Photograph by Tod Seelie

A Look at Los Angeles' Anti-Authority, Pro-Trump Protests

Manufacturers of American flags do not seem to be in danger of going out of business.

On a sunny May Day in Los Angeles, the steps in front of City Hall were a sea of American flags and posterboard. Chants of "Recall Newsom" echoed through megaphones as a poster floated by, depicting California Governor Gavin Newsom as Hitler, mid-Sieg Heil. Parents stood proudly with their small children holding placards about wanting to return to school as people photographed them. Signs filling the steps ranged from the professionally printed with phrases like "Keep the sick safe and the healthy free" to rougher handmade ones with sentiments like "Surfing is not a crime" and the spicier "Remember when the Jews were quarantined?" It was safe to say, surveying the scene, that one industry not in danger of going out of business is the manufacture of American flags.


A man with a shaved head walked by yelling something unintelligible and hostile at a group holding banners in the street. The back of his shirt read, "Fuck your vaccines. Fuck your feelings." The group he was yelling at were at members of RevCom, a splinter Communist group counter-protesting the flag-wavers on the steps. They blocked the road, holding a large banner with "America First" crossed out and "Humanity First" above it. Members of the LAPD, observing expressionlessly, eventually moved the counter-protesters across the street.

This was the scene at an anti-lockdown protest organized by a murky consortium of Reopen America groups, a seemingly well-organized and occasionally polished outfit that has been steadily gaining momentum around the country. They have found an impressive balance of being anti-government authority and pro-president at the same time, a contradiction whose weight most people would find difficult to bear. Some protesters brandished depictions of the Constitution next to others who shouted that the government is illegitimate.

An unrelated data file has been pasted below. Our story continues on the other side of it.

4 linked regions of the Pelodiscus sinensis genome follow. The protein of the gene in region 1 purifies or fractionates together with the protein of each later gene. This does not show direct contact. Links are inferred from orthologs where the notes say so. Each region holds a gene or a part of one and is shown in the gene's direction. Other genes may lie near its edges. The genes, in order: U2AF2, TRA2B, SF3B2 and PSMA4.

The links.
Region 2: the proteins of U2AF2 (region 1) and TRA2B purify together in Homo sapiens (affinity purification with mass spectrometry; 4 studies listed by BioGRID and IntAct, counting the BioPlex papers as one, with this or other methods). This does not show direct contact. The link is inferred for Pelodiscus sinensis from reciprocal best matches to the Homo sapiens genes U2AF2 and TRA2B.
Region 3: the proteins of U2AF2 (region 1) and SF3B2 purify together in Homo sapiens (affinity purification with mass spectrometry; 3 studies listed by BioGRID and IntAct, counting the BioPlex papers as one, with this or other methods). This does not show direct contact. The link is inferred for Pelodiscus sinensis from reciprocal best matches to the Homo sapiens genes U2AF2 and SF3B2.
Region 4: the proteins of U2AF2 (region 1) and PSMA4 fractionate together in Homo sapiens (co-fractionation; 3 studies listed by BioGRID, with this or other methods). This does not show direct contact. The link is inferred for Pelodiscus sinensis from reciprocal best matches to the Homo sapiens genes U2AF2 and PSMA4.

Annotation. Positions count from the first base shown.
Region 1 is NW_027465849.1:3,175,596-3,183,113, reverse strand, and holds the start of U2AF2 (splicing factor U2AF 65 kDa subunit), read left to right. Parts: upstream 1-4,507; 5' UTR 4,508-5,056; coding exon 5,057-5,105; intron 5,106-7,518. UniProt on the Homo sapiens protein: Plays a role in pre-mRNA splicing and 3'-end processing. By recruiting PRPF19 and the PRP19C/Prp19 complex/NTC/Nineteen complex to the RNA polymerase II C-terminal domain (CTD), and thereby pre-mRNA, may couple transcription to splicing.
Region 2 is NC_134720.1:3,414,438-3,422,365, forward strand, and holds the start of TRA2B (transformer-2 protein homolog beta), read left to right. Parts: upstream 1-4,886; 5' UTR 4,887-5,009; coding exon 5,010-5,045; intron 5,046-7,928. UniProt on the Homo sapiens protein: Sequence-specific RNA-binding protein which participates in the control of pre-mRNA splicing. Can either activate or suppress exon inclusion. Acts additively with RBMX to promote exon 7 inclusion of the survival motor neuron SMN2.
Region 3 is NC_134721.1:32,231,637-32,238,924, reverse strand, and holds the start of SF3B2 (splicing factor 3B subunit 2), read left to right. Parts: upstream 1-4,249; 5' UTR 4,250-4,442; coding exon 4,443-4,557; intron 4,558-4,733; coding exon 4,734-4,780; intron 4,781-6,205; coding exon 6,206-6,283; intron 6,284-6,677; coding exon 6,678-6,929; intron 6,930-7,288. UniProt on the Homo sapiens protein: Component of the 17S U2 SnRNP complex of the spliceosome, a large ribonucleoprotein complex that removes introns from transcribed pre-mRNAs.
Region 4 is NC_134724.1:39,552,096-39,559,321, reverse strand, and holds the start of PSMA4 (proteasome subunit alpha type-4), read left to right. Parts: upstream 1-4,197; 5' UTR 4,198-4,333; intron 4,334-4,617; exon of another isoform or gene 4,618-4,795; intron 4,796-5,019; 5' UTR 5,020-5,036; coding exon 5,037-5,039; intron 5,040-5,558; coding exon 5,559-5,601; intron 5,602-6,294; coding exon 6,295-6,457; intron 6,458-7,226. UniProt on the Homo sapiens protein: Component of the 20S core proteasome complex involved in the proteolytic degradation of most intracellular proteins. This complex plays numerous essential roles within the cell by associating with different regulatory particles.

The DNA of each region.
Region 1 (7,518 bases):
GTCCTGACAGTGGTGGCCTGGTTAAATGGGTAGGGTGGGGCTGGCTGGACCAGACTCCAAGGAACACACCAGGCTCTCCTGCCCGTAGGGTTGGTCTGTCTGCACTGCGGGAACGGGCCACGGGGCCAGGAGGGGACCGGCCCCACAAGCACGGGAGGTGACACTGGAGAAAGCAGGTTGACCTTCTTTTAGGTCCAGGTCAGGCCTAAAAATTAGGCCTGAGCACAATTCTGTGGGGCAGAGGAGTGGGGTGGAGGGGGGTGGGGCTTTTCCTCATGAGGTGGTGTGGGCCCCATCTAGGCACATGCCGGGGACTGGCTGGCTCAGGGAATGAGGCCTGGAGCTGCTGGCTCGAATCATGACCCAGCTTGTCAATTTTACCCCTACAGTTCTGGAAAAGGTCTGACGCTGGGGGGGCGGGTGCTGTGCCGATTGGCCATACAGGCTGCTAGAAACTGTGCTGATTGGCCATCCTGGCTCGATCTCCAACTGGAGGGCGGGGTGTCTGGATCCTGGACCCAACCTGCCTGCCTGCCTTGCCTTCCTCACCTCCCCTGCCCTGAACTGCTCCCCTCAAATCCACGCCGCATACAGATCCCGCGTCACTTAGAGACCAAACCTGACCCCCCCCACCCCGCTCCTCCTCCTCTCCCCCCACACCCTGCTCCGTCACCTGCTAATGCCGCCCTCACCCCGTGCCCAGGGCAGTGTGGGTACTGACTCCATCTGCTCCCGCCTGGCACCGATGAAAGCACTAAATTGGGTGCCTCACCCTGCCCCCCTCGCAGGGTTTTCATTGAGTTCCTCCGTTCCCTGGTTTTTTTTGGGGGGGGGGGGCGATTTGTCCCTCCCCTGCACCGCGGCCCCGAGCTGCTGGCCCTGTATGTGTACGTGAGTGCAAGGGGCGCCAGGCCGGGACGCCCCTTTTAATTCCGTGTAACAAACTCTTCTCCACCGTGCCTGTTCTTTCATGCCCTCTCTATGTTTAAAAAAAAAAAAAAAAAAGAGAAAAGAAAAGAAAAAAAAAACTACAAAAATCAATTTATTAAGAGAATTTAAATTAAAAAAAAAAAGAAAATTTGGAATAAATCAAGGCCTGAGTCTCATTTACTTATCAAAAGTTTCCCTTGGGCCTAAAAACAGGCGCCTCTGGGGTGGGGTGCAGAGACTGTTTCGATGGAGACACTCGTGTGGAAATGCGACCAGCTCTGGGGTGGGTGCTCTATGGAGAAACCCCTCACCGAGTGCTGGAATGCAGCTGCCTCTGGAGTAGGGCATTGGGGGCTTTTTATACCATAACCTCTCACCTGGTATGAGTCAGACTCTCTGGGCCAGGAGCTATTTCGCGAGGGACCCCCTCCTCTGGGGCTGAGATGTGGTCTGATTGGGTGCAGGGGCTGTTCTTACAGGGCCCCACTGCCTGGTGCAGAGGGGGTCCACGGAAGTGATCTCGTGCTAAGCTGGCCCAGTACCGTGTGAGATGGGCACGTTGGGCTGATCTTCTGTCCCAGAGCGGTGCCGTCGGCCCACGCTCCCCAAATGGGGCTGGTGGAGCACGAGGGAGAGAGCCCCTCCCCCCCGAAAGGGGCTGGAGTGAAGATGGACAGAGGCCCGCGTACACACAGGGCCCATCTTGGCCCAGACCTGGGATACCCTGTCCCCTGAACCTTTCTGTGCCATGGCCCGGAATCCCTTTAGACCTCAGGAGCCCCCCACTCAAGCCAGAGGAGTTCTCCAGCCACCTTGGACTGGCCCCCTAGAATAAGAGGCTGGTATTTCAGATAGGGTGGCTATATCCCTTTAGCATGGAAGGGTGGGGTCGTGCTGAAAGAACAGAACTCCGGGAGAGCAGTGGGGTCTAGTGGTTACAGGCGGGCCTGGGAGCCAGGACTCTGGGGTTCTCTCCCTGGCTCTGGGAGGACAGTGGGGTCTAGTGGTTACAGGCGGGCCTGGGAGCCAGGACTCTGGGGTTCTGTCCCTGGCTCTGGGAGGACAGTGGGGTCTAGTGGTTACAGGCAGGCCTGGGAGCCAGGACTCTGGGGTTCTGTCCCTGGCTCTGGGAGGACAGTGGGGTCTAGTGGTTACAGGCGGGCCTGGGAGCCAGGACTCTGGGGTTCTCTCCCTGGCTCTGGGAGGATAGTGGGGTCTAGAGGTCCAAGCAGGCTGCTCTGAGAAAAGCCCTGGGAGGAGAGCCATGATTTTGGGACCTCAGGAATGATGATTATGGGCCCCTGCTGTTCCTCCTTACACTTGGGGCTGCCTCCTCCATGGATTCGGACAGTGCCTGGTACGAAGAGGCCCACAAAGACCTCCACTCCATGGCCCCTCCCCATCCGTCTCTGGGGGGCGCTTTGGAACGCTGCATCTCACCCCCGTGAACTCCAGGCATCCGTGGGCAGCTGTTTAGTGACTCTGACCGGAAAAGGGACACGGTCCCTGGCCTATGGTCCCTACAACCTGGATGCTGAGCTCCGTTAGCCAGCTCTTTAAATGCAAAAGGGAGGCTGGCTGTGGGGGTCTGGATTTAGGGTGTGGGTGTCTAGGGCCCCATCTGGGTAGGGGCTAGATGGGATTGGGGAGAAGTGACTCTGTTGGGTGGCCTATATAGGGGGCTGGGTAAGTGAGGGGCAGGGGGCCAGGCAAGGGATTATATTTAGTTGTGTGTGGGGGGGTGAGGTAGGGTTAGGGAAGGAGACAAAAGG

One point they seemed to converge on is their dislike of Governor Newsom, the recipient of the blame for the current lockdown in California. The second most popular target of ire was Bill Gates, who is tied to either the cause of the virus or the threat of a subsequent vaccine. "Fuck Bill Gates" chants built in momentum as a massive stretched Hummer drove slowly by, its occupants holding star-spangled fabric out of the sunroof as a cacophony of car horns sounded repeatedly and constantly from the surrounding perimeter of drive-by protesters.


The hundreds swarming the steps on May Day and honking as they passed were a big change from the week before, when barely a dozen protesters stood on the sidewalk holding signs for the slow-moving parade of car-bound protesters. Not far away in Huntington Beach a similar swell had taken place week to week, reflecting, at least in southern California, a rise in the numbers of those willing to congregate in public—and out of their cars—over this issue.

The outsized presence of Trump flags and the popularity of MAGA merchandise could have passed this off as a Trump rally at a brief glance. That seems only logical, considering that the president himself had previously tweeted out his support for reopen protests, singling out Michigan, Minnesota, and Virginia. While legal experts have pointed out that the tweets incite insurrection, which is illegal, they have played well with his base and helped bolster the movement.

The protesters are not planning on taking a break any time soon: The next event in Los Angeles is scheduled for May 9th, two days after Governor Newsom plans to announce the specifics of relaxing the stay at home order. While having retail shops and Orange County beaches reopen might be enough to take the momentum out of Reopen California, it remains to be seen how the protesters' demands may continue to shift with what feels like a victory under their belt.


All photographs by Tod Seelie.


Tod Seelie is a photographer in Los Angeles; visit his site at todseelie.com and follow him on Instagram.